“Baseball is ninety percent mental and the other half is physical” –Yogi Berra.
Although Yogi may have said a few screwy things throughout his career, as swimmers, this is the mindset we must have in order to be successful during championship meet season. We’re 15 days away from Atlantic Coast Conference championships, so the time to prepare is limited. All of the work in the pool has been done; there’s no question that we’ve pushed ourselves in our physical preparations, and have done everything possible in that aspect. Now as the attention shifts to the mental side of the sport, our bodies are given rest to build back up, and we must ready our minds to get the most out of our bodies come race time.
Every person has a different state of mind that will help him or her go the fastest. Some people need deafeningly loud, angry music to get them hyped up and feeling gnarly, ready to unleash fury against their opponents when the starting horn beeps. Others try to stay as relaxed as possible, in a peaceful mental environment that eliminates all distractions that would disturb their focus. Personally, I get very energized and involved in competitions, and have worked on not letting my emotions negatively affect my swims, but instead using them in my favor.
A problem that I encountered a few times in high school was taking my races out too fast, because I was not in control of my emotions. I would be way too charged up and didn’t know how to keep that feeling in check at the beginning of the race, and because I took it out too fast, I’d suffer trying to finish. Over time I learned to harness the energy and enthusiasm of the atmosphere. It is something that comes with experience, after participating in higher-level meets, and learning to handle those pressures and let them positively influence me.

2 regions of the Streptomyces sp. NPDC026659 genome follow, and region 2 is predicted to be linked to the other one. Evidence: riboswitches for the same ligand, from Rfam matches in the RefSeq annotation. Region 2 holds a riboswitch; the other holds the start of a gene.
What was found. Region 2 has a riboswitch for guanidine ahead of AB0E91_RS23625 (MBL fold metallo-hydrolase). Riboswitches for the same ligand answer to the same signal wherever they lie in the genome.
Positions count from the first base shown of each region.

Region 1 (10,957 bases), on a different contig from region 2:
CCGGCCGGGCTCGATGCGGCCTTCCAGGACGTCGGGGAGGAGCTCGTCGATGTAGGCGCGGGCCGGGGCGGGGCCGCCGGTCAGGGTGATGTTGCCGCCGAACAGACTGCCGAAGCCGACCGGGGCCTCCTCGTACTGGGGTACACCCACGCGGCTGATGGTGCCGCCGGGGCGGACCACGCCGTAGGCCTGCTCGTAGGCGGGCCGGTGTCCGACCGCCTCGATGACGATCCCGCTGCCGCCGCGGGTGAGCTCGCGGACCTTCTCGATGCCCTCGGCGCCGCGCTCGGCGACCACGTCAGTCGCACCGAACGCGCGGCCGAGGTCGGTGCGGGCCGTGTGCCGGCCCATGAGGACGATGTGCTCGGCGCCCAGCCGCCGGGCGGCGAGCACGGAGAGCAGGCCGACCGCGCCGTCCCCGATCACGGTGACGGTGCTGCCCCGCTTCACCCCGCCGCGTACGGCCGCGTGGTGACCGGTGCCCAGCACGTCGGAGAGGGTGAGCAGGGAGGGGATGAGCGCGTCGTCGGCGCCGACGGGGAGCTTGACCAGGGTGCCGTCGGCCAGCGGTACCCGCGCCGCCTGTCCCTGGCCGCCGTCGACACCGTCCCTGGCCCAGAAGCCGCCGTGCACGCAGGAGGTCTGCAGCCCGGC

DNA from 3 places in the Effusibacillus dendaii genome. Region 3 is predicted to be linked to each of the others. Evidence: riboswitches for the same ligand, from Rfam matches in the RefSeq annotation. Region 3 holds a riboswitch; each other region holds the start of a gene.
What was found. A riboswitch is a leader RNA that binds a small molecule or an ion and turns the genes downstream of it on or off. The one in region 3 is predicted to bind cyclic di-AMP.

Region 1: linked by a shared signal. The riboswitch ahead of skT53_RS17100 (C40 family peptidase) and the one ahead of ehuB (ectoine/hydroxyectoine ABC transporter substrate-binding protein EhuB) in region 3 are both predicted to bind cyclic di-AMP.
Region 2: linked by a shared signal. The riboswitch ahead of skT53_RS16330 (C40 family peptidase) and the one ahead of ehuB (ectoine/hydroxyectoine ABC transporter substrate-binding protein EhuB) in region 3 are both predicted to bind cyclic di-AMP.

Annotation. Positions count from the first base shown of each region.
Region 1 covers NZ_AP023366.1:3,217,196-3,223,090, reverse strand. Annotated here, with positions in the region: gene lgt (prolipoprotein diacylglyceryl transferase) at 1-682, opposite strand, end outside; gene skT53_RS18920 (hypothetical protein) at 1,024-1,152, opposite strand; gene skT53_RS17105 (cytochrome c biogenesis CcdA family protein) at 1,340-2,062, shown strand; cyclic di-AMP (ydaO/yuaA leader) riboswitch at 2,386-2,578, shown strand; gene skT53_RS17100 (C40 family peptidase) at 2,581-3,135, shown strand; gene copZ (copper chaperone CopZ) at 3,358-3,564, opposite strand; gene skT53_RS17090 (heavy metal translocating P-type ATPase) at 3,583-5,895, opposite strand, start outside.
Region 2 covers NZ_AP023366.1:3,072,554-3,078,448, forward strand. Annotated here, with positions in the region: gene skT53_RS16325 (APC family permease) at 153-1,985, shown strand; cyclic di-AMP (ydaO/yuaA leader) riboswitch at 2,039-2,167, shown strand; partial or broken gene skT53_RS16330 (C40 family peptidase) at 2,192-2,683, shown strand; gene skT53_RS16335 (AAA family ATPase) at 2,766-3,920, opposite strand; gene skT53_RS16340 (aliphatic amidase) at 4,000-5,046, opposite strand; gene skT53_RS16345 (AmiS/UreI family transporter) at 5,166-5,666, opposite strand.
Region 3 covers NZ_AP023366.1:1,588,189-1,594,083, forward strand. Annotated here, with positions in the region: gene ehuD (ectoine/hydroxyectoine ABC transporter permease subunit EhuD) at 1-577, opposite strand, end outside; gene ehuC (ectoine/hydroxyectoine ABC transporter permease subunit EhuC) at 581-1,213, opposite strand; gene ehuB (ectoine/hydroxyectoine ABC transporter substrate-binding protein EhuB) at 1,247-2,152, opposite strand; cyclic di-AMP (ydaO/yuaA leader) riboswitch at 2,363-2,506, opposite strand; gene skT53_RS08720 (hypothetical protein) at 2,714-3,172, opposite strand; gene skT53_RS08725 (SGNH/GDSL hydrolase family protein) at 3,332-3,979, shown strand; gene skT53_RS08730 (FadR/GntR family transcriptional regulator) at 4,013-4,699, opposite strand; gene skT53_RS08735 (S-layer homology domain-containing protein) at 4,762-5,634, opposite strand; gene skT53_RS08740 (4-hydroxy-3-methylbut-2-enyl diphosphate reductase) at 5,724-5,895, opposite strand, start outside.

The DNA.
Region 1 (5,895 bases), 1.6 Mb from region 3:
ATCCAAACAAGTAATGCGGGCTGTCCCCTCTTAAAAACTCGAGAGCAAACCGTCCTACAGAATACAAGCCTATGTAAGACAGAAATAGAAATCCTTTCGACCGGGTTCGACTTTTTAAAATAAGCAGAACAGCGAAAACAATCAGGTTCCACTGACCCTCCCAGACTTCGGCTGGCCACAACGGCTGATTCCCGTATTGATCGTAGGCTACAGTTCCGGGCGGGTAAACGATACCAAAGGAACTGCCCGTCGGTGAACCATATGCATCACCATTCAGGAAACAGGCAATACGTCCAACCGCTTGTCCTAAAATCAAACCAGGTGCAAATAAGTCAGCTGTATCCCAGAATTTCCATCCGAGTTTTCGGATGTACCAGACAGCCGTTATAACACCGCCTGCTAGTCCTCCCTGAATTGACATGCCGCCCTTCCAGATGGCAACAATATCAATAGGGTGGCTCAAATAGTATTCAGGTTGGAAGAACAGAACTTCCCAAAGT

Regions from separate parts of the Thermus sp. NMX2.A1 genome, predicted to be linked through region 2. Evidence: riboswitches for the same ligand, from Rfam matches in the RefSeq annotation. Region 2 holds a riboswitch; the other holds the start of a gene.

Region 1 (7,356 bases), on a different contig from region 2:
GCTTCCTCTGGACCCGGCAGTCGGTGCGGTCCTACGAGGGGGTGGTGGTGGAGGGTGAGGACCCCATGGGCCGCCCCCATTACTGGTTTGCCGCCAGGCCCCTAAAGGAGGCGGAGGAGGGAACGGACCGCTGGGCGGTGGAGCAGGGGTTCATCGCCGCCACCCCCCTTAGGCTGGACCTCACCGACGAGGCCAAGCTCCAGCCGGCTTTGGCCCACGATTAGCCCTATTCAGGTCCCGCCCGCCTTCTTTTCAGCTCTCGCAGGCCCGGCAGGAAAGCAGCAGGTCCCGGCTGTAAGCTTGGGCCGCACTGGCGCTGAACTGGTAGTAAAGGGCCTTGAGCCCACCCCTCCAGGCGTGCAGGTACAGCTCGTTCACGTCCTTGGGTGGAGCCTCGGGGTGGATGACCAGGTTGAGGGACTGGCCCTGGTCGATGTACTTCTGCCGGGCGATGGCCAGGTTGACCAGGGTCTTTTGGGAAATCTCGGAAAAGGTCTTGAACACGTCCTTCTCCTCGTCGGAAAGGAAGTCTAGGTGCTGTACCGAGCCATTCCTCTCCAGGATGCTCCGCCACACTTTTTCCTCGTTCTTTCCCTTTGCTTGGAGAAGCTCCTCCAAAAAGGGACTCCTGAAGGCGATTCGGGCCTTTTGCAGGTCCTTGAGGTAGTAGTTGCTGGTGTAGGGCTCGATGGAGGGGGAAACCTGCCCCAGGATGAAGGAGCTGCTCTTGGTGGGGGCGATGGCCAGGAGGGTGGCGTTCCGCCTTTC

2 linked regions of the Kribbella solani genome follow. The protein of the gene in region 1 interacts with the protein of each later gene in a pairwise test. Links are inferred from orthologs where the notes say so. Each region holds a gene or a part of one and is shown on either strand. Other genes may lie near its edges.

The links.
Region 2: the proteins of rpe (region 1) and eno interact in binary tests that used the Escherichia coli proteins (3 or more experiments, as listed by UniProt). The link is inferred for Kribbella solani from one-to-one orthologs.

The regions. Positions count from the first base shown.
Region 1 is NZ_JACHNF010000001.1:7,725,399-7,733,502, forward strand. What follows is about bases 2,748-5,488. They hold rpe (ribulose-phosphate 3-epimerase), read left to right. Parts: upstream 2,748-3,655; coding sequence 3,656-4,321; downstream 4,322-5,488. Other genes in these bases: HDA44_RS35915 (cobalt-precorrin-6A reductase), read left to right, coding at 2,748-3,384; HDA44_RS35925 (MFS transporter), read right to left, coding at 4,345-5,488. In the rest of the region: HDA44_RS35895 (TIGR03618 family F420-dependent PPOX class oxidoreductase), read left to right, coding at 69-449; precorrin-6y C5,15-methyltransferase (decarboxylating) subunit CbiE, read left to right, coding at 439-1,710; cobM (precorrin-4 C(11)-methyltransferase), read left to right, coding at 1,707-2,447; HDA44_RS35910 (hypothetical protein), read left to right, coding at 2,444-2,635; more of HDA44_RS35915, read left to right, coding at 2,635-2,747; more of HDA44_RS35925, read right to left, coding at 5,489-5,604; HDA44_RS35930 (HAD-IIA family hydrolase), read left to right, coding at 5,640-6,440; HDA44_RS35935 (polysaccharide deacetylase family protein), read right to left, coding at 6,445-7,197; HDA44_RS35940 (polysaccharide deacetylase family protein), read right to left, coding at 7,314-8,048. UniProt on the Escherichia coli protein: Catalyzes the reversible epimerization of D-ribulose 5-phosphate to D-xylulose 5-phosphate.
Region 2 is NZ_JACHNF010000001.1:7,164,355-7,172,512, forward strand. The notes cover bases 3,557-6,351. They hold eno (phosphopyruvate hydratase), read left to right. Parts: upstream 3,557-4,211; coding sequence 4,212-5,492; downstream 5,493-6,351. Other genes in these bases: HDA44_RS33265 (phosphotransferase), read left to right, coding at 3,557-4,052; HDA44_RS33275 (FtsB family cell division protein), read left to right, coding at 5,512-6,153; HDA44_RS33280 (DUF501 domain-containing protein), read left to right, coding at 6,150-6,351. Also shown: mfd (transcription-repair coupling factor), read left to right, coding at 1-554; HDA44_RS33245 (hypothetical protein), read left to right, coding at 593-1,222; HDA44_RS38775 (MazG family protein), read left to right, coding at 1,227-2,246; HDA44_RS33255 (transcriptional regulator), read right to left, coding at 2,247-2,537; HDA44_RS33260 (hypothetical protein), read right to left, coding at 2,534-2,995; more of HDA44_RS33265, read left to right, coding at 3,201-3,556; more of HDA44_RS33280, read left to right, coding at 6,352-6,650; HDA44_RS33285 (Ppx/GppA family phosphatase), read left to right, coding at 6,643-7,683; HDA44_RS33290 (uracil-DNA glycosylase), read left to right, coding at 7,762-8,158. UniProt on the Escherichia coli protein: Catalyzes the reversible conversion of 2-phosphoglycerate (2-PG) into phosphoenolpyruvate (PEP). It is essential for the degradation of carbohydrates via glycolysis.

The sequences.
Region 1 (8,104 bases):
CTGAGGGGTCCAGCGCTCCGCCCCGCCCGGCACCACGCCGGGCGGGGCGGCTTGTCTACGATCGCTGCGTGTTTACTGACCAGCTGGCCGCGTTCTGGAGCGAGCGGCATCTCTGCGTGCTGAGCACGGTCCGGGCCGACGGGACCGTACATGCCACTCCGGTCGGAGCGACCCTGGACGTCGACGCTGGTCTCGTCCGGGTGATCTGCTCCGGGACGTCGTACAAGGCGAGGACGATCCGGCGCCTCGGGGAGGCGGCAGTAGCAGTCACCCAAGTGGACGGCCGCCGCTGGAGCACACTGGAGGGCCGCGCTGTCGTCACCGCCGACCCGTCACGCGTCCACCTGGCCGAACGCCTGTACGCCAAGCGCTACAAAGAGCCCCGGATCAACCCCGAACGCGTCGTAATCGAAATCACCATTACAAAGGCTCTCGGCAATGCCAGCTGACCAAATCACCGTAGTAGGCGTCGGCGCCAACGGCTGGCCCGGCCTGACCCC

Thinking back to high school, a great example of not letting negative emotions affect me was my ’09 Northern Region meet. In one of the most exciting races I’ve ever swum, Matt Benecki touched me out for the 500 freestyle title. We had swum neck and neck the whole race, and to lose by a split second killed me inside, to this day I haven’t been able to forget about it. However, the meet was not over and I had two relays left to swim. Instead of sulking over this loss and letting it bring me down, I used it as fuel to my fire and led off our record-setting 400 free relay in a best time that would clinch the Regional title for my team.
One of my favorite things that I’ve learned while at U-Va. is to feed off of the atmosphere of the meet and what’s going on around me. There is no song in the world that can pump me up more than the feeling I get when I watch one of my teammates destroying the competition in a race before mine. It’s a crucial for teams to learn how to do this in order to carry momentum throughout those physically draining meets.